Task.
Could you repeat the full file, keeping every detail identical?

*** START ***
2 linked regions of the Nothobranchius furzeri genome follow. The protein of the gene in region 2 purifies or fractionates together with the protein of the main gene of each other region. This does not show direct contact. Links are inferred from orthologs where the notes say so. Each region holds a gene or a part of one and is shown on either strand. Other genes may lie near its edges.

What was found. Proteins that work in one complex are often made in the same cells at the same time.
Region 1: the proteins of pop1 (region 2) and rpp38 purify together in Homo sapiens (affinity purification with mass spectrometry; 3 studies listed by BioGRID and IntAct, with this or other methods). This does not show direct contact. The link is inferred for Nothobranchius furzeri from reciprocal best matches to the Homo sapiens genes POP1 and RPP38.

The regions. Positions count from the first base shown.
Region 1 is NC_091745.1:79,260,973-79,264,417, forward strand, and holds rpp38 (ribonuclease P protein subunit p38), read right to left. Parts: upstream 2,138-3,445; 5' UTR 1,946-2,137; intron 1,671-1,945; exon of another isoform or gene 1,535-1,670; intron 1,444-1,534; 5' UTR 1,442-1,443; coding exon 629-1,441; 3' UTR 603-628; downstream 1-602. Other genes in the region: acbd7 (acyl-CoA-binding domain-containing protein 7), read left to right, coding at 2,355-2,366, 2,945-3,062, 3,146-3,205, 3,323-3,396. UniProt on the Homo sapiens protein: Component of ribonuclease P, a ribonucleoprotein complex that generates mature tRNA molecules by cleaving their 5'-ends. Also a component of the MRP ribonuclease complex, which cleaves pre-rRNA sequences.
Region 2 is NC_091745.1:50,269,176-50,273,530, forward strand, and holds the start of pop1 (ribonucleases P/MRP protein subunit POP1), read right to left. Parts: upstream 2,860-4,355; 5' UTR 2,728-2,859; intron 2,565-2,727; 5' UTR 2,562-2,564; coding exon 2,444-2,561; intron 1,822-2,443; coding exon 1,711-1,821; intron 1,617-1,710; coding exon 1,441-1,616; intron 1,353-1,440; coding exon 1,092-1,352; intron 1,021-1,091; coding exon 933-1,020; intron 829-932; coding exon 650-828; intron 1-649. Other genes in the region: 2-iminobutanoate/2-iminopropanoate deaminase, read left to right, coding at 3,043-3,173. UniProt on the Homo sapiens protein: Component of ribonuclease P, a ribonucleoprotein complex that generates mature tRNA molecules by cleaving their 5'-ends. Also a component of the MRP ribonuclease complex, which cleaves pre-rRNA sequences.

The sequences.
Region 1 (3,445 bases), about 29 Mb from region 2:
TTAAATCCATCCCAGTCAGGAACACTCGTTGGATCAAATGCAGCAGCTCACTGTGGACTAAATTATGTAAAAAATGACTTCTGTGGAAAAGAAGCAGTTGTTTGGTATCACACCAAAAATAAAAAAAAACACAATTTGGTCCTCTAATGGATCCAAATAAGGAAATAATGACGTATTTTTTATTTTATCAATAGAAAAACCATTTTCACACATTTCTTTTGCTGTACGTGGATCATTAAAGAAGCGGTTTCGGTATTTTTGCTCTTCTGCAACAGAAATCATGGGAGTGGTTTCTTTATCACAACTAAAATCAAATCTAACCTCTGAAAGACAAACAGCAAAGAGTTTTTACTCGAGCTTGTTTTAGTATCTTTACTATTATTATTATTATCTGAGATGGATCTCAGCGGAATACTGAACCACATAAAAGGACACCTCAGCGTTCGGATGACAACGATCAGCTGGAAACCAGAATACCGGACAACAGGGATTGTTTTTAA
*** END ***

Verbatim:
2 linked regions of the Nothobranchius furzeri genome follow. The protein of the gene in region 2 purifies or fractionates together with the protein of the main gene of each other region. This does not show direct contact. Links are inferred from orthologs where the notes say so. Each region holds a gene or a part of one and is shown on either strand. Other genes may lie near its edges.

What was found. Proteins that work in one complex are often made in the same cells at the same time.
Region 1: the proteins of pop1 (region 2) and rpp38 purify together in Homo sapiens (affinity purification with mass spectrometry; 3 studies listed by BioGRID and IntAct, with this or other methods). This does not show direct contact. The link is inferred for Nothobranchius furzeri from reciprocal best matches to the Homo sapiens genes POP1 and RPP38.

The regions. Positions count from the first base shown.
Region 1 is NC_091745.1:79,260,973-79,264,417, forward strand, and holds rpp38 (ribonuclease P protein subunit p38), read right to left. Parts: upstream 2,138-3,445; 5' UTR 1,946-2,137; intron 1,671-1,945; exon of another isoform or gene 1,535-1,670; intron 1,444-1,534; 5' UTR 1,442-1,443; coding exon 629-1,441; 3' UTR 603-628; downstream 1-602. Other genes in the region: acbd7 (acyl-CoA-binding domain-containing protein 7), read left to right, coding at 2,355-2,366, 2,945-3,062, 3,146-3,205, 3,323-3,396. UniProt on the Homo sapiens protein: Component of ribonuclease P, a ribonucleoprotein complex that generates mature tRNA molecules by cleaving their 5'-ends. Also a component of the MRP ribonuclease complex, which cleaves pre-rRNA sequences.
Region 2 is NC_091745.1:50,269,176-50,273,530, forward strand, and holds the start of pop1 (ribonucleases P/MRP protein subunit POP1), read right to left. Parts: upstream 2,860-4,355; 5' UTR 2,728-2,859; intron 2,565-2,727; 5' UTR 2,562-2,564; coding exon 2,444-2,561; intron 1,822-2,443; coding exon 1,711-1,821; intron 1,617-1,710; coding exon 1,441-1,616; intron 1,353-1,440; coding exon 1,092-1,352; intron 1,021-1,091; coding exon 933-1,020; intron 829-932; coding exon 650-828; intron 1-649. Other genes in the region: 2-iminobutanoate/2-iminopropanoate deaminase, read left to right, coding at 3,043-3,173. UniProt on the Homo sapiens protein: Component of ribonuclease P, a ribonucleoprotein complex that generates mature tRNA molecules by cleaving their 5'-ends. Also a component of the MRP ribonuclease complex, which cleaves pre-rRNA sequences.

The sequences.
Region 1 (3,445 bases), about 29 Mb from region 2:
TTAAATCCATCCCAGTCAGGAACACTCGTTGGATCAAATGCAGCAGCTCACTGTGGACTAAATTATGTAAAAAATGACTTCTGTGGAAAAGAAGCAGTTGTTTGGTATCACACCAAAAATAAAAAAAAACACAATTTGGTCCTCTAATGGATCCAAATAAGGAAATAATGACGTATTTTTTATTTTATCAATAGAAAAACCATTTTCACACATTTCTTTTGCTGTACGTGGATCATTAAAGAAGCGGTTTCGGTATTTTTGCTCTTCTGCAACAGAAATCATGGGAGTGGTTTCTTTATCACAACTAAAATCAAATCTAACCTCTGAAAGACAAACAGCAAAGAGTTTTTACTCGAGCTTGTTTTAGTATCTTTACTATTATTATTATTATCTGAGATGGATCTCAGCGGAATACTGAACCACATAAAAGGACACCTCAGCGTTCGGATGACAACGATCAGCTGGAAACCAGAATACCGGACAACAGGGATTGTTTTTAA